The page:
Rinsho Shinkeigaku (Clinical Neurology)

Case Report

Anti-myelin oligodendrocyte glycoprotein antibody-positive unilateral cerebral cortical encephalitis occurring first as general convulsion after meningitis symptoms and second after headache

Takuma Kato, M.D.1), Atsushi Yamamoto, M.D.1), Keisuke Imai, M.D.1), Kanako Menjo, M.D.1)2), Tetsuya Ioku, M.D.1) and Daiki Takewaki, M.D.1)3)

1) Department of Neurology and Stroke Treatment, Kyoto First Red Cross Hospital
2) Department of Neurology, Kyoto Prefectural University of Medicine
3) Department of Immunology, National Center of Neurology and Psychiatry

The case was a 30-year-old man. He had generalized convulsion after preceding meningitis symptoms and transferred to our emergency department. He was tentatively diagnosed with meningoencephalitis and Todd paralysis based on elevation of cell counts in cerebrospinal fluid and abnormal high signals in the right cerebral cortex on brain FLAIR-MRI, and admitted on the same day. After admission, treatment with antibiotics, dexamethasone, antiviral drug and anticonvulsants was started. Both his clinical symptoms and findings on MRI improved steadily, and then he was discharged on day 19. Subsequently, headache exacerbated again and an additional examination for his serum sample taken on first admission day revealed presence of anti myelin oligodendrocyte glycoprotein (MOG)-antibody, resulting in his diagnosis of anti-MOG antibody unilateral cerebral cortical encephalitis (MOG-UCCE) on day 42. Rehospitalization was planned for introduction of steroid therapy, but generalized convulsion recurred on day 44 and he was hospitalized again. MRI image revealed no FLAIR high signal and cerebrospinal fluid was almost normal, but his headache and mild hemiparesis and numbness on the left side deteriorated again. Therefore, he was treated with intravenous high dose methylprednisolone followed by oral steroids. His clinical symptoms gradually improved, and he was discharged with slight headache on day 71. After discharge, there has been no recurrence under continuation of low dose oral steroids for two years. This case shows the need to measure anti-MOG antibody and introduce steroid therapy in the early phase in a case of suspected MOG-UCCE in a young patient with meningoencephalitis accompanied by generalized convulsion and characteristic abnormal findings on FLAIR-MRI.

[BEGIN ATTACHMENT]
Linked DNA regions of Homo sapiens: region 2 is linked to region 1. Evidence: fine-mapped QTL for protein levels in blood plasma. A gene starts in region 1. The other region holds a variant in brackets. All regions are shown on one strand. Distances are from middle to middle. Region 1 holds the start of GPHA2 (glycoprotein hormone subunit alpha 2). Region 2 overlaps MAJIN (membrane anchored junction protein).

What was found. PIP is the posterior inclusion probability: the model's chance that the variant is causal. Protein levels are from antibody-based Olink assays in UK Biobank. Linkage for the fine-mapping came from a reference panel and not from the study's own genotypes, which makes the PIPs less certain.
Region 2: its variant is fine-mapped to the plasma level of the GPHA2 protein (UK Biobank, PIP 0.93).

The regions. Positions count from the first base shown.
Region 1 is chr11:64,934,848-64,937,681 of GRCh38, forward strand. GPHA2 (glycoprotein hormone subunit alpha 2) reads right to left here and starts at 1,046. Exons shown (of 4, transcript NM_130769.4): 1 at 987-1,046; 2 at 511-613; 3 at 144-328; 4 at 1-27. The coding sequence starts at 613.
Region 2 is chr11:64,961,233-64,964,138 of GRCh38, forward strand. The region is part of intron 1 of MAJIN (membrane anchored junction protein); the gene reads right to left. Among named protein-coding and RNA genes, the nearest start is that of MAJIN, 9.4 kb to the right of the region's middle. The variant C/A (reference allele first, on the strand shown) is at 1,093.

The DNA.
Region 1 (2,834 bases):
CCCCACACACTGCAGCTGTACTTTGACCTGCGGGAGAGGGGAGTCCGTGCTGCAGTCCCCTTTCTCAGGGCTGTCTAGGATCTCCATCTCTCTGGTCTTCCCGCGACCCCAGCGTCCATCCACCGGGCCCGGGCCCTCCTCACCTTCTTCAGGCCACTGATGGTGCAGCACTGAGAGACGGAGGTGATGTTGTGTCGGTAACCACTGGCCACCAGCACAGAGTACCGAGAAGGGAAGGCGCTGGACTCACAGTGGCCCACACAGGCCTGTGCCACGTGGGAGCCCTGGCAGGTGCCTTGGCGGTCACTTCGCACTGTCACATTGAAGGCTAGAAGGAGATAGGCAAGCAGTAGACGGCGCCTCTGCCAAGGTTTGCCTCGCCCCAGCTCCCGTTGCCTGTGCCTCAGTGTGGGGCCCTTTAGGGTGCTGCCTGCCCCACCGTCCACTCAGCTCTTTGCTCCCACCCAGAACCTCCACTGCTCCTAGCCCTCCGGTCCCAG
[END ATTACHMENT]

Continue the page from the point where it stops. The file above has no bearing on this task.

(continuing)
Full Text of this Article in Japanese PDF (2660K)

(CLINICA NEUROL, 62: 217−223, 2022)
key words: unilateral cerebral cortical encephalitis, anti-MOG antibody, FLAIR high intensity, convulsion, steroid therapy

(Received: 23-Aug-21)